Click here to choose your sloth now!




SLOTHS 2019 wall calendar ($14.99 / £10.99)

Receiver of the Amazon Choice Award for ‘best sloth calendar’ for the second year running!

Each month features rare and striking images of sloths in the wild, taken by world-renowned wildlife photographer Suzi Eszterhas. Here, we showcase five different species of sloth, including the mysterious maned sloths, rarely seen pale-throated sloths and the infamous swimming pygmy sloths!
Each month is accompanied by fascinating captions which offer surprising insights into the biology and behaviour of these unusual animals. Did you know that sloths are the reason why we can eat avocados today? Or why sloths can often be seen kissing each other?

Click here to buy on Amazon (US)

Click here to buy on Amazon (Europe)

Click here for international delivery



SLOTHS: Life in the Slow Lane ($25 / £20)

This stunning coffee-table style book takes readers on an immersive journey through the jungles of South America to discover the secret lives of sloths! The story is illustrated through spectacular imagery capturing some of the most intimate and rarely seen moments, while the narrative provides fascinating insights into the previously unknown habits of these unusual animals!

“If you love sloths you need this book! The photos are amazing and its packed full of interesting information, even as a sloth lover I learned loads of new facts!”

“GORGEOUS and unusual coffee table book. Great gift for friends, family members, travelers, wildlife enthusiasts, students and of course – sloth lovers!”

“Excellent and informative book and perfect for anyone passionate about wildlife.”

Click here to buy on Amazon (US)

Click here to buy on Amazon (Europe)

Click here for international delivery



Sloths and Palm Oil: how can you help?

The world is waking up to the palm oil crisis that has driven orangutans to the brink of extinction, but is boycotting palm oil really the answer? Unfortunately no, but that doesn’t mean that we are powerless.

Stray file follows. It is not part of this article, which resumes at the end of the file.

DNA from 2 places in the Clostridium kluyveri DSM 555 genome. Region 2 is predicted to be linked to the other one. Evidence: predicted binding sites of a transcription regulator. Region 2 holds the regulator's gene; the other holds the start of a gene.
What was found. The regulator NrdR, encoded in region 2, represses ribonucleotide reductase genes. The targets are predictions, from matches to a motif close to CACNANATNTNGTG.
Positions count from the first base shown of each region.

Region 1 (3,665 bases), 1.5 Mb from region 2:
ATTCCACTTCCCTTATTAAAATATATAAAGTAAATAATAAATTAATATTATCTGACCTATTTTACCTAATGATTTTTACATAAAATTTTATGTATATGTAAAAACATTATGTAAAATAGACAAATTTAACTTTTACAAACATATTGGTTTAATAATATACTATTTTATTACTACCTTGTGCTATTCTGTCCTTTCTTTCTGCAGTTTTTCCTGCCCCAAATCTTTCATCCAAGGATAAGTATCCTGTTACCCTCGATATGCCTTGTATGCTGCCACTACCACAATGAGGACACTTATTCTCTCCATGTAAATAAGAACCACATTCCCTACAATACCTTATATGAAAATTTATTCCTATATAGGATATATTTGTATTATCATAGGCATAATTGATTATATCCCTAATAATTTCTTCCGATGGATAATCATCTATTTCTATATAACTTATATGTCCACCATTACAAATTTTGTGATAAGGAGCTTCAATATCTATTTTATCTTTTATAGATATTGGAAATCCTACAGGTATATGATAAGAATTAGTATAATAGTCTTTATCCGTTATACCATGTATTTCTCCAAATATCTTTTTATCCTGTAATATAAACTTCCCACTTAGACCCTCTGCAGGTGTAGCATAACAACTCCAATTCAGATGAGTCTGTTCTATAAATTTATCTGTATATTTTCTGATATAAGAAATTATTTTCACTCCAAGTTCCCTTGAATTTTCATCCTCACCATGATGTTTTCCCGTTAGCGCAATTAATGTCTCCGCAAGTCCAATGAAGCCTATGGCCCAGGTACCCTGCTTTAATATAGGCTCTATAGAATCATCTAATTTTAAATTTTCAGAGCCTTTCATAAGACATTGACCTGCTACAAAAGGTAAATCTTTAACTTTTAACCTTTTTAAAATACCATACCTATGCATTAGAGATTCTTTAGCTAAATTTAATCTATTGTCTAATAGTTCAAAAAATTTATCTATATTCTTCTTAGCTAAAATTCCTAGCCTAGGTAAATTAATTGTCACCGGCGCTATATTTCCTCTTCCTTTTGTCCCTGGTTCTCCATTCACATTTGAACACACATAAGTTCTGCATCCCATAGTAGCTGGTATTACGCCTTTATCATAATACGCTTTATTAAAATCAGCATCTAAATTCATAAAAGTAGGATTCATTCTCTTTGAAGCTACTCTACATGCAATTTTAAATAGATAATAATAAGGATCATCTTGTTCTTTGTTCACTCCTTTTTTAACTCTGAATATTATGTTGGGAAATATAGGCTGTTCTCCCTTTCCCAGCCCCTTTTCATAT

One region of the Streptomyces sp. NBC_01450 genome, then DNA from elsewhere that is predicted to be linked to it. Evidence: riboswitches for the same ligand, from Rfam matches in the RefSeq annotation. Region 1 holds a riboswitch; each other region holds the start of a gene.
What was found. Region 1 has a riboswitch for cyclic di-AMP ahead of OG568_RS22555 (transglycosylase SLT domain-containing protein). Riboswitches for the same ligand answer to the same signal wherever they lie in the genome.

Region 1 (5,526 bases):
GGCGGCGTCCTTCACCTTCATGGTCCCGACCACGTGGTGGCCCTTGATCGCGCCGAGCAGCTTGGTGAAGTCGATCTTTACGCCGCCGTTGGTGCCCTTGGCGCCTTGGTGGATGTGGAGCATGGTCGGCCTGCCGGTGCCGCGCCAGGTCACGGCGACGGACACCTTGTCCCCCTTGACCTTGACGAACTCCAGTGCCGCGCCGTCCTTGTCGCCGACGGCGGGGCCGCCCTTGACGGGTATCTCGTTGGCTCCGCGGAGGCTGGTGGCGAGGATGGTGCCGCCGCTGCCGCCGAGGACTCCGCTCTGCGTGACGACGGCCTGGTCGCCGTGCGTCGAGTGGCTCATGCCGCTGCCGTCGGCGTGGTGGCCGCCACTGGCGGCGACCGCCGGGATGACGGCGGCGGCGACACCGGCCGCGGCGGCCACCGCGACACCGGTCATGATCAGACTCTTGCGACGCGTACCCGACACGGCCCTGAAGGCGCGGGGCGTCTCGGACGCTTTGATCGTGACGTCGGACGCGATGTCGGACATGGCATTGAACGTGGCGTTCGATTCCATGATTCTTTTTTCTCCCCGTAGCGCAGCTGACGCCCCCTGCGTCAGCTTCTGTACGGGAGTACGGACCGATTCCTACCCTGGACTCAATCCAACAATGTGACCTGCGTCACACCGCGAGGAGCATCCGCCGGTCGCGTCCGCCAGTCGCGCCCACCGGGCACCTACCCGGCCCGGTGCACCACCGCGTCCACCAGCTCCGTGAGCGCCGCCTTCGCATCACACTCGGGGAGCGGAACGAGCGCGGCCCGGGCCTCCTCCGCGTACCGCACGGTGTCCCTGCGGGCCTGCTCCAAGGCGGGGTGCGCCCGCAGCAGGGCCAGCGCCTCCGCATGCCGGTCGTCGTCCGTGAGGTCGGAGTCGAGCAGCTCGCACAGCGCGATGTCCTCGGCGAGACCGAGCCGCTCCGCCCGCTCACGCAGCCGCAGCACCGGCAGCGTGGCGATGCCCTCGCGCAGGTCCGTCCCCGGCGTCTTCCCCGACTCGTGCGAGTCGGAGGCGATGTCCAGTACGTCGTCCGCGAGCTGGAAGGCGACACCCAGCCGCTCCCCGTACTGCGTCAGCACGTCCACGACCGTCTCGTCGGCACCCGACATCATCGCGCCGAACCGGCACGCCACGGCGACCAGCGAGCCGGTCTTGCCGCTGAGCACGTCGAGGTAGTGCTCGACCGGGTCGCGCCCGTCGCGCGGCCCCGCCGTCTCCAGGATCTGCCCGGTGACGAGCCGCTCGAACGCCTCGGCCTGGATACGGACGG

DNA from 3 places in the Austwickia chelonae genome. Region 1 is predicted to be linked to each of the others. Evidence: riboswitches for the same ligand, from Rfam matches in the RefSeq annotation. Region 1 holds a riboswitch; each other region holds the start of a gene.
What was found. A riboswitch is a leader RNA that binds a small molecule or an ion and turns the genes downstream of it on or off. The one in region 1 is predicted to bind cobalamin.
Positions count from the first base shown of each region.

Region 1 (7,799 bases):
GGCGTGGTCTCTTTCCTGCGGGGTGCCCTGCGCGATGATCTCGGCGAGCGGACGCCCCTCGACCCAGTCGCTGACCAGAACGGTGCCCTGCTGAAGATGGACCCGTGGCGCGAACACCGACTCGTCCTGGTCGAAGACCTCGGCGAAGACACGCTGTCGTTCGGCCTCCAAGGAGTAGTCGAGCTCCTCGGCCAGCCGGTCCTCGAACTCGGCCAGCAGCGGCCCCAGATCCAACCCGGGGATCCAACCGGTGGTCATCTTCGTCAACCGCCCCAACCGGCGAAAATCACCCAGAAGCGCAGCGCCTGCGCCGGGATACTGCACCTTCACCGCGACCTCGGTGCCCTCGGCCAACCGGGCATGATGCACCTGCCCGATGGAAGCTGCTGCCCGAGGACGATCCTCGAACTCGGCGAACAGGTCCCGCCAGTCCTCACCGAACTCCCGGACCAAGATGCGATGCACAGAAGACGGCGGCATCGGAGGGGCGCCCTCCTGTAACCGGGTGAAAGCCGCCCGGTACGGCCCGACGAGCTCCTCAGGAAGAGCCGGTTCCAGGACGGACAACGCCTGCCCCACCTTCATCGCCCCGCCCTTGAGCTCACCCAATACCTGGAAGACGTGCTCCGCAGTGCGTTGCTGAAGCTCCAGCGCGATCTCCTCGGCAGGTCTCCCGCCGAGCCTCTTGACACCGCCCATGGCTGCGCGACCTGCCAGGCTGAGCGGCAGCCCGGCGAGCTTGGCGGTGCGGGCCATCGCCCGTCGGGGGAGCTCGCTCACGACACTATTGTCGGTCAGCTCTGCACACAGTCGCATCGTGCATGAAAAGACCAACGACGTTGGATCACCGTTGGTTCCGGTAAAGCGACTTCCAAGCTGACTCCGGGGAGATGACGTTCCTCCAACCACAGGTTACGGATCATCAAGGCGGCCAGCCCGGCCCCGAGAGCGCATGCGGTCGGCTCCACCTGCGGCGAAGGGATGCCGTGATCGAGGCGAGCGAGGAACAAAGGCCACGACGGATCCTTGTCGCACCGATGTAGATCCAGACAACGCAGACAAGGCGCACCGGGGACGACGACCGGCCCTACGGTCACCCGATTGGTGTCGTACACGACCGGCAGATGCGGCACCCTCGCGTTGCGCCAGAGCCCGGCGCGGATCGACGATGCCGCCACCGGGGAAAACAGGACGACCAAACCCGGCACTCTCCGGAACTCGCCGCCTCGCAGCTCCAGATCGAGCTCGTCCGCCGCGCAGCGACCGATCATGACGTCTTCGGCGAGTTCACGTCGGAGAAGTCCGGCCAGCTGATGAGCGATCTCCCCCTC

Last week the UK supermarket chain Iceland shone the international spotlight on palm oil after its controversial Christmas TV advert was banned from British television. The advert, which depicts an orangutan hiding in a child’s bedroom after loggers destroyed his rainforest home, has now been watched over 30 million times online making it one of the most successful Christmas adverts ever created. Similar to the anti-plastic movement that is sweeping across the world, this advert has stimulated an uproar against the palm oil industry. While it has been overwhelmingly successful at raising awareness of a very important issue, fears are growing as increasing numbers of people are demanding a boycott on palm oil. This is dangerous.

Palm oil is used in approximately 50% of everything that we buy, ranging from food and shoes to cosmetics and cleaning products. It is everywhere and the demand is huge. Consequently, palm oil plantations are responsible for the majority of Malaysian and Indonesian deforestation, with a football pitch-sized area of forest being cleared every 25 seconds in Indonesia alone! However this is not just an issue affecting Asia. Palm oil plantations are also springing up in place of the sloths rainforest habitat in South and Central America, further adding to the ecosystem destruction occurring due to crops such as soy, bananas and animal agriculture.

Boycotting palm oil, however, doesn’t mean that manufactures will simply remove oil from their products all together. It simply means that they will be forced to replace it with a different kind of vegetable oil. Unfortunately, palm oil is already the worlds most productive oil crop. All alternative oils such as soybean and rapeseed require up to 10 times more land to produce the same amount of product – increasing demand on these crops would be even worse. In addition, boycotting palm oil will drive the price down, consequently increasing the demand for use in biofuel and livestock feed, particularly in countries such as China and India.

So what can we do?